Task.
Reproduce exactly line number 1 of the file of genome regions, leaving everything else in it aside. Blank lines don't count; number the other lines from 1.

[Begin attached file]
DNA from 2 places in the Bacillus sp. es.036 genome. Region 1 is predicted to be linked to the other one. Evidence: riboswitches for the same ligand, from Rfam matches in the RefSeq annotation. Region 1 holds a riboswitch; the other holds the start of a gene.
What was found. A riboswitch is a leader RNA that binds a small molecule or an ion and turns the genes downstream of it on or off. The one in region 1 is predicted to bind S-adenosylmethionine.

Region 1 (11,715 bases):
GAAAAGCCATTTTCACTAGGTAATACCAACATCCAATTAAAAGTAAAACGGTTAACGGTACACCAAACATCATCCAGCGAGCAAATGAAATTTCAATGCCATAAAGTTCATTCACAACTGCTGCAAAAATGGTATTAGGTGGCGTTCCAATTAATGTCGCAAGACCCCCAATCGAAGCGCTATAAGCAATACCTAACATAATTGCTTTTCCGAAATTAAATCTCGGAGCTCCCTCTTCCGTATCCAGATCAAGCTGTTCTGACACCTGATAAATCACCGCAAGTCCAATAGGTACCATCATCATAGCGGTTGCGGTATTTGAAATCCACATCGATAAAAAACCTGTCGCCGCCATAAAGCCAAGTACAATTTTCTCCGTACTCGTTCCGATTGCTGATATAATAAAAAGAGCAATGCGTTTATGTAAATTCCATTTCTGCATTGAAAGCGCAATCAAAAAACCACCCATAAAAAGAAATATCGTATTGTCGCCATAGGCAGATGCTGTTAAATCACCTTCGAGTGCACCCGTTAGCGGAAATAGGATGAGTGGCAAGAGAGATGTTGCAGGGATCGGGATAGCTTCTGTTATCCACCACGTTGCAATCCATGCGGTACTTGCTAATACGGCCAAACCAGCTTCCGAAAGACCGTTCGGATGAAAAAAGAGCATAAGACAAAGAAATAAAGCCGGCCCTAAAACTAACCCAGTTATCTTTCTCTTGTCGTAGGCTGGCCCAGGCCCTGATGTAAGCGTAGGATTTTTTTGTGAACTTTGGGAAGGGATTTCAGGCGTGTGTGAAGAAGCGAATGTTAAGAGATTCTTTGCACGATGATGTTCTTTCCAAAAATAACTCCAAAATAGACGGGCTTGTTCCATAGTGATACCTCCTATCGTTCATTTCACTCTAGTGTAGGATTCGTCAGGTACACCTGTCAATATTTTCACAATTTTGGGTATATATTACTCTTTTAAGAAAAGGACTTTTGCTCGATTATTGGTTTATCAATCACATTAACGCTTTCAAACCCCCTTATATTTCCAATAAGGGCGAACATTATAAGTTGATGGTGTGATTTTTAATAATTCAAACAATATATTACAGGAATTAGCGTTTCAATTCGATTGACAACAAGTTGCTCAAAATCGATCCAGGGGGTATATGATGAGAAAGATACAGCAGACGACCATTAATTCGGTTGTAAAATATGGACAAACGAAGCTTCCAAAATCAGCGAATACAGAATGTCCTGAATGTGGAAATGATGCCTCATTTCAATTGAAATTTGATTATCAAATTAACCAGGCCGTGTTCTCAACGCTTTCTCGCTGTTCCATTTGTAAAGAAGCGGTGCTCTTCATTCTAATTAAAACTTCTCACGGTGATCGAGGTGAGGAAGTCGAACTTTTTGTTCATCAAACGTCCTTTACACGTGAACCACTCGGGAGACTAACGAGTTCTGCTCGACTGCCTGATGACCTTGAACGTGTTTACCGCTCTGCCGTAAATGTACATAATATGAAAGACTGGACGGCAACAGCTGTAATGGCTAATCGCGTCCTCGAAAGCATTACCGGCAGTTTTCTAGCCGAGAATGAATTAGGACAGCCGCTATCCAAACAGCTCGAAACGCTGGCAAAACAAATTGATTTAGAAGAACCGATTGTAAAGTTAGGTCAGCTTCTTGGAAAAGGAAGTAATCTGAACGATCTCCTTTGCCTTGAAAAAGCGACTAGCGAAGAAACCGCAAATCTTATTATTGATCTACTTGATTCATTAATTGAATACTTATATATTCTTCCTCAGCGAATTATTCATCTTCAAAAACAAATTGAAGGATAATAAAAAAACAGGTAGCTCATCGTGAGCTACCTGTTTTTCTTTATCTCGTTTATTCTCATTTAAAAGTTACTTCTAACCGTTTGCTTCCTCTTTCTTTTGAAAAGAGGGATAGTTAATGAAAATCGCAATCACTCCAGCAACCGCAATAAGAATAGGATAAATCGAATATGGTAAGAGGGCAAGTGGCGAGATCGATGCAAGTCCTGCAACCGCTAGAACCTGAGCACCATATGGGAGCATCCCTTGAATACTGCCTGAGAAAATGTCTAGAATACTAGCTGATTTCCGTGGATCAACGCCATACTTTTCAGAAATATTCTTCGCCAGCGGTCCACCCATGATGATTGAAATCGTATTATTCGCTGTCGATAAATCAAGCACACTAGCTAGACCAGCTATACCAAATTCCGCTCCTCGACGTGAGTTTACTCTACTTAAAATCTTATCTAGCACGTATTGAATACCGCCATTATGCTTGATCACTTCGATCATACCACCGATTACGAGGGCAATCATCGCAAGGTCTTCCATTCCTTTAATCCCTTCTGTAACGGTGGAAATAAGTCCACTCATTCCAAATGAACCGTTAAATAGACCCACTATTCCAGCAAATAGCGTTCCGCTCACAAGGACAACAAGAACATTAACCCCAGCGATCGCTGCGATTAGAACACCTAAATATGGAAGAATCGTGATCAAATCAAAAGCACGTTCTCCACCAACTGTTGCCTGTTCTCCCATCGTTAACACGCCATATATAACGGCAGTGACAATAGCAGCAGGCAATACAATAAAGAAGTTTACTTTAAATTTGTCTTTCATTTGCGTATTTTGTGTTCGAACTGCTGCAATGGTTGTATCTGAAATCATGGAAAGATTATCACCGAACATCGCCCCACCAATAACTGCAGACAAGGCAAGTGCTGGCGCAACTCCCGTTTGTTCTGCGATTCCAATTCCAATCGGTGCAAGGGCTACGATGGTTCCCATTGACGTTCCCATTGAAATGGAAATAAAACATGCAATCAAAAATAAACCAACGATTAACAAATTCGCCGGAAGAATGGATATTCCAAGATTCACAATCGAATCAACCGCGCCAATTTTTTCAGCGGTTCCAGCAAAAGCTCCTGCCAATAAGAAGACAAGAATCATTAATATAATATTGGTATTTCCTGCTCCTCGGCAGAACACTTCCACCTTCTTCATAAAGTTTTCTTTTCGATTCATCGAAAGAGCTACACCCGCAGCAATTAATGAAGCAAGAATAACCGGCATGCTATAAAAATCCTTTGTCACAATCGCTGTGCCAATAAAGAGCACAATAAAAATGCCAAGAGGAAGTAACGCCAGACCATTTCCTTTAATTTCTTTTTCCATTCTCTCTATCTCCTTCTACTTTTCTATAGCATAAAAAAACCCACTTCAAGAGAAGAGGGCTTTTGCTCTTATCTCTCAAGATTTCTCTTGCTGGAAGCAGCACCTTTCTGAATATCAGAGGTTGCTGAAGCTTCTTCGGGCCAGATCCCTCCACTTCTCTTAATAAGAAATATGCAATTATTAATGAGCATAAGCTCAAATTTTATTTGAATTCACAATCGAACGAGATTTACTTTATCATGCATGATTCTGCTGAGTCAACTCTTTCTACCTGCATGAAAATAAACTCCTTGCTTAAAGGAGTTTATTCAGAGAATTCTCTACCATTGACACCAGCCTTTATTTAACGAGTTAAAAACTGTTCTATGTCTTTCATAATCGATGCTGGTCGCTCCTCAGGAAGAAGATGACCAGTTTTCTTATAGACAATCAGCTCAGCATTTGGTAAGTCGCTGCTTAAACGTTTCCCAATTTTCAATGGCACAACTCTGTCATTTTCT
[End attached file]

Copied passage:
DNA from 2 places in the Bacillus sp. es.036 genome. Region 1 is predicted to be linked to the other one. Evidence: riboswitches for the same ligand, from Rfam matches in the RefSeq annotation. Region 1 holds a riboswitch; the other holds the start of a gene.